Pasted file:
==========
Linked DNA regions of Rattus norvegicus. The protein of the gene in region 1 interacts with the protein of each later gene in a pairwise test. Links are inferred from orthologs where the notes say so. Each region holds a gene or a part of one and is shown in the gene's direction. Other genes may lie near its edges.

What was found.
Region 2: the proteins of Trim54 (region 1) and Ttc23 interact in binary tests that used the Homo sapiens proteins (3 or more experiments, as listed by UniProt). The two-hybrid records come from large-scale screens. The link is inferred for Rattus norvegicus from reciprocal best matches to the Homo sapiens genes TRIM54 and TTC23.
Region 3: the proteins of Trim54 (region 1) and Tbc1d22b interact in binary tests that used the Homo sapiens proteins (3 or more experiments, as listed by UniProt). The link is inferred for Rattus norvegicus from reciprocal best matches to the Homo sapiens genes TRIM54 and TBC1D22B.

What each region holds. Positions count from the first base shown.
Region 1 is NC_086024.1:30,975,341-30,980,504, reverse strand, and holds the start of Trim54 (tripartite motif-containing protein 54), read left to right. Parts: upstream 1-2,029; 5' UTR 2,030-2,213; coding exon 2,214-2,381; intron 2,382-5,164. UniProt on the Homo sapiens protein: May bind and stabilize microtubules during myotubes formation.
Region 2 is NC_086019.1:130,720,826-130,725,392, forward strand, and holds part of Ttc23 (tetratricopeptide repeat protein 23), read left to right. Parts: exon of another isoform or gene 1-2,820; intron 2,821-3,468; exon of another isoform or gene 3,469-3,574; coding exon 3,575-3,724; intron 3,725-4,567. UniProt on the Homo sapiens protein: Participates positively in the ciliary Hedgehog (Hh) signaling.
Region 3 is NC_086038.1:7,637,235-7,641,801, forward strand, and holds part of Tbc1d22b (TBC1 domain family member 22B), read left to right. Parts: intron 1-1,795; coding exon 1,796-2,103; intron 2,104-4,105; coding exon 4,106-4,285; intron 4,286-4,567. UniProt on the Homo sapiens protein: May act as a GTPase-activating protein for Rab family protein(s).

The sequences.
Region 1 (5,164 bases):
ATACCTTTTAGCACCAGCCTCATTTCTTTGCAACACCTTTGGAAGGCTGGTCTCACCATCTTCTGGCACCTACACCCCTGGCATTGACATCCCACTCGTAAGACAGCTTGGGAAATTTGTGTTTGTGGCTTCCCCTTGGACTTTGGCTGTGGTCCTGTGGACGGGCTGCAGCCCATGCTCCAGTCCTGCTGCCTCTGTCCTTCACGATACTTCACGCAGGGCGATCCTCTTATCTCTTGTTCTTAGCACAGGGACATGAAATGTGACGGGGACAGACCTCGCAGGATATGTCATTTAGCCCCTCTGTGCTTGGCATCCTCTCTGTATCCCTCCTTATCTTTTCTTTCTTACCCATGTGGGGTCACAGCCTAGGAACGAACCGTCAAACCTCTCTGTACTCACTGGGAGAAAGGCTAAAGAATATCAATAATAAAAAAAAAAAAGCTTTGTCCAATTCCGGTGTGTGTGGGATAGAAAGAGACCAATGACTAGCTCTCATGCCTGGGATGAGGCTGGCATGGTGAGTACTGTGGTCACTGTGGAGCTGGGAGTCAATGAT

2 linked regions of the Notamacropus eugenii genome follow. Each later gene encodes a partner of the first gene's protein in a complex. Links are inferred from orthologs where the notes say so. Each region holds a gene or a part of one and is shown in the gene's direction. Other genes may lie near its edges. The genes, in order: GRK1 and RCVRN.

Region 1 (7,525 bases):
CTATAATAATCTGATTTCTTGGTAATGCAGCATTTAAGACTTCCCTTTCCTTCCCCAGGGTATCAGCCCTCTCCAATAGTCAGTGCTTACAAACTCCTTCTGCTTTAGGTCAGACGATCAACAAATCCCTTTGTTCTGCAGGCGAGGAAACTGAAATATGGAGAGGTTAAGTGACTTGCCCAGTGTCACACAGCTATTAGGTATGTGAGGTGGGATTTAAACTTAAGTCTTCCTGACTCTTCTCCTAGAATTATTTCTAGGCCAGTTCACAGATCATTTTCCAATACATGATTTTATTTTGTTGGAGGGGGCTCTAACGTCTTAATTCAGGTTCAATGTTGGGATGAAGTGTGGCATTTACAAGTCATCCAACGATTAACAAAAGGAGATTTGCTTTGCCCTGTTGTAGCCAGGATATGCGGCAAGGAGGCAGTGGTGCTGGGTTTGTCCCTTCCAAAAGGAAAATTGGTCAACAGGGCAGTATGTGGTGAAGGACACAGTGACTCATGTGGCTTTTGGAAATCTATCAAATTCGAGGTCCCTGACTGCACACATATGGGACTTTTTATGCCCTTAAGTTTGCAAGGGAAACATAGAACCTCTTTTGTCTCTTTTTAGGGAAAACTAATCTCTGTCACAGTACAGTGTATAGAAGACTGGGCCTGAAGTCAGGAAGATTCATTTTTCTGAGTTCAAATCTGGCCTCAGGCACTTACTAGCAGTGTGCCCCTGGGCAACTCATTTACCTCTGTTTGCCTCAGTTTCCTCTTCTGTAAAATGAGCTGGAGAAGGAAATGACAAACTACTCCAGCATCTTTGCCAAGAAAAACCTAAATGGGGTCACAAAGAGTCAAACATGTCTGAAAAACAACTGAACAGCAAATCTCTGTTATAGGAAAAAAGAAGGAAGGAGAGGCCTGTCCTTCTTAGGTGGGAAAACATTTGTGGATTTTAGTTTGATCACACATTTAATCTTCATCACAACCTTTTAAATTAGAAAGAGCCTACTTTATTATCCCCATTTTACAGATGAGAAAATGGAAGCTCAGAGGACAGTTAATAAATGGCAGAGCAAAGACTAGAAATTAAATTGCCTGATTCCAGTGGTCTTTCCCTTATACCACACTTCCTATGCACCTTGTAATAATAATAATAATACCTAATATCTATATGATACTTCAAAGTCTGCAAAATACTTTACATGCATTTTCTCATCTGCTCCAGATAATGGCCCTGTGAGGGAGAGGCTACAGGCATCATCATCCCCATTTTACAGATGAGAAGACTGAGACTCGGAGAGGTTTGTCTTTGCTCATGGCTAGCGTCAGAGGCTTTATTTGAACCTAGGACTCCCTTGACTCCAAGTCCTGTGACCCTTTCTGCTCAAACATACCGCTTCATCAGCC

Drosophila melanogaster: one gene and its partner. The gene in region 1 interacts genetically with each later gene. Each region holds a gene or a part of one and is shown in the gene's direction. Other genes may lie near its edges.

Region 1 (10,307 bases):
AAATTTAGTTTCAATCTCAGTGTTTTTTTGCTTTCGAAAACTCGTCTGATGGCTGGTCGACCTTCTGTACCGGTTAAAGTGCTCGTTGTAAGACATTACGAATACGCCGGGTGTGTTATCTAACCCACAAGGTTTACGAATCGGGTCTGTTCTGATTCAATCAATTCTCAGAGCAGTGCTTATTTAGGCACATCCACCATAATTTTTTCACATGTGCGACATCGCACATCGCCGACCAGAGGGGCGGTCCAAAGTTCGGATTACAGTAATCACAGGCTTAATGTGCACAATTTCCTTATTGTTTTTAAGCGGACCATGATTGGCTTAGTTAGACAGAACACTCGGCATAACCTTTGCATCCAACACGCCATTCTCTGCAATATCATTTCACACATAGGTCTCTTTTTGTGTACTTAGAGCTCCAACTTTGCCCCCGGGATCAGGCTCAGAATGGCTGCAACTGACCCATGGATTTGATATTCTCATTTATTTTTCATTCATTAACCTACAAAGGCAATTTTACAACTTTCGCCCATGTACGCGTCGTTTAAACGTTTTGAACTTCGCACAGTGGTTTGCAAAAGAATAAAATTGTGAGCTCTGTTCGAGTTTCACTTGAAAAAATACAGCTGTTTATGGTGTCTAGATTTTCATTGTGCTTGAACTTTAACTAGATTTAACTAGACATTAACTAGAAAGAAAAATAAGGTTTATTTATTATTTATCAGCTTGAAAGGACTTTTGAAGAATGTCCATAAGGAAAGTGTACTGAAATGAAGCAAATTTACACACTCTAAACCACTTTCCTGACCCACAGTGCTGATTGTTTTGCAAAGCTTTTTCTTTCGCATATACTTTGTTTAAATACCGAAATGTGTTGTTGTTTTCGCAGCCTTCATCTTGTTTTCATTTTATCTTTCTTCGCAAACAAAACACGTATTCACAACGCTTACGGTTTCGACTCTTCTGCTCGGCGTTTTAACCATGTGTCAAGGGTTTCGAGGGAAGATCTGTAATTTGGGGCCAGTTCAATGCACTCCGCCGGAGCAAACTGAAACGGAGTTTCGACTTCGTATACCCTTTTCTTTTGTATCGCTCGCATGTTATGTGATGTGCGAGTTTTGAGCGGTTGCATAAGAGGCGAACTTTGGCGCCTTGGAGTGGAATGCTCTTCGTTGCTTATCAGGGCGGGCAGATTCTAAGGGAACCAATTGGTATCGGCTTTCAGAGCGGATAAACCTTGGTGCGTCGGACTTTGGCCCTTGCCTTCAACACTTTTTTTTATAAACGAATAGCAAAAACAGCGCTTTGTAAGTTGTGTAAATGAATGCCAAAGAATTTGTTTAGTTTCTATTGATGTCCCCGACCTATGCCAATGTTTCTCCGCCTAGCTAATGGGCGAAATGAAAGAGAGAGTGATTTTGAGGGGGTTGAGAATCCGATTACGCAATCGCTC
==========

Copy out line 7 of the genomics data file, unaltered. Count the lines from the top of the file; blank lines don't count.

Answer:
Region 2 is NC_086019.1:130,720,826-130,725,392, forward strand, and holds part of Ttc23 (tetratricopeptide repeat protein 23), read left to right. Parts: exon of another isoform or gene 1-2,820; intron 2,821-3,468; exon of another isoform or gene 3,469-3,574; coding exon 3,575-3,724; intron 3,725-4,567. UniProt on the Homo sapiens protein: Participates positively in the ciliary Hedgehog (Hh) signaling.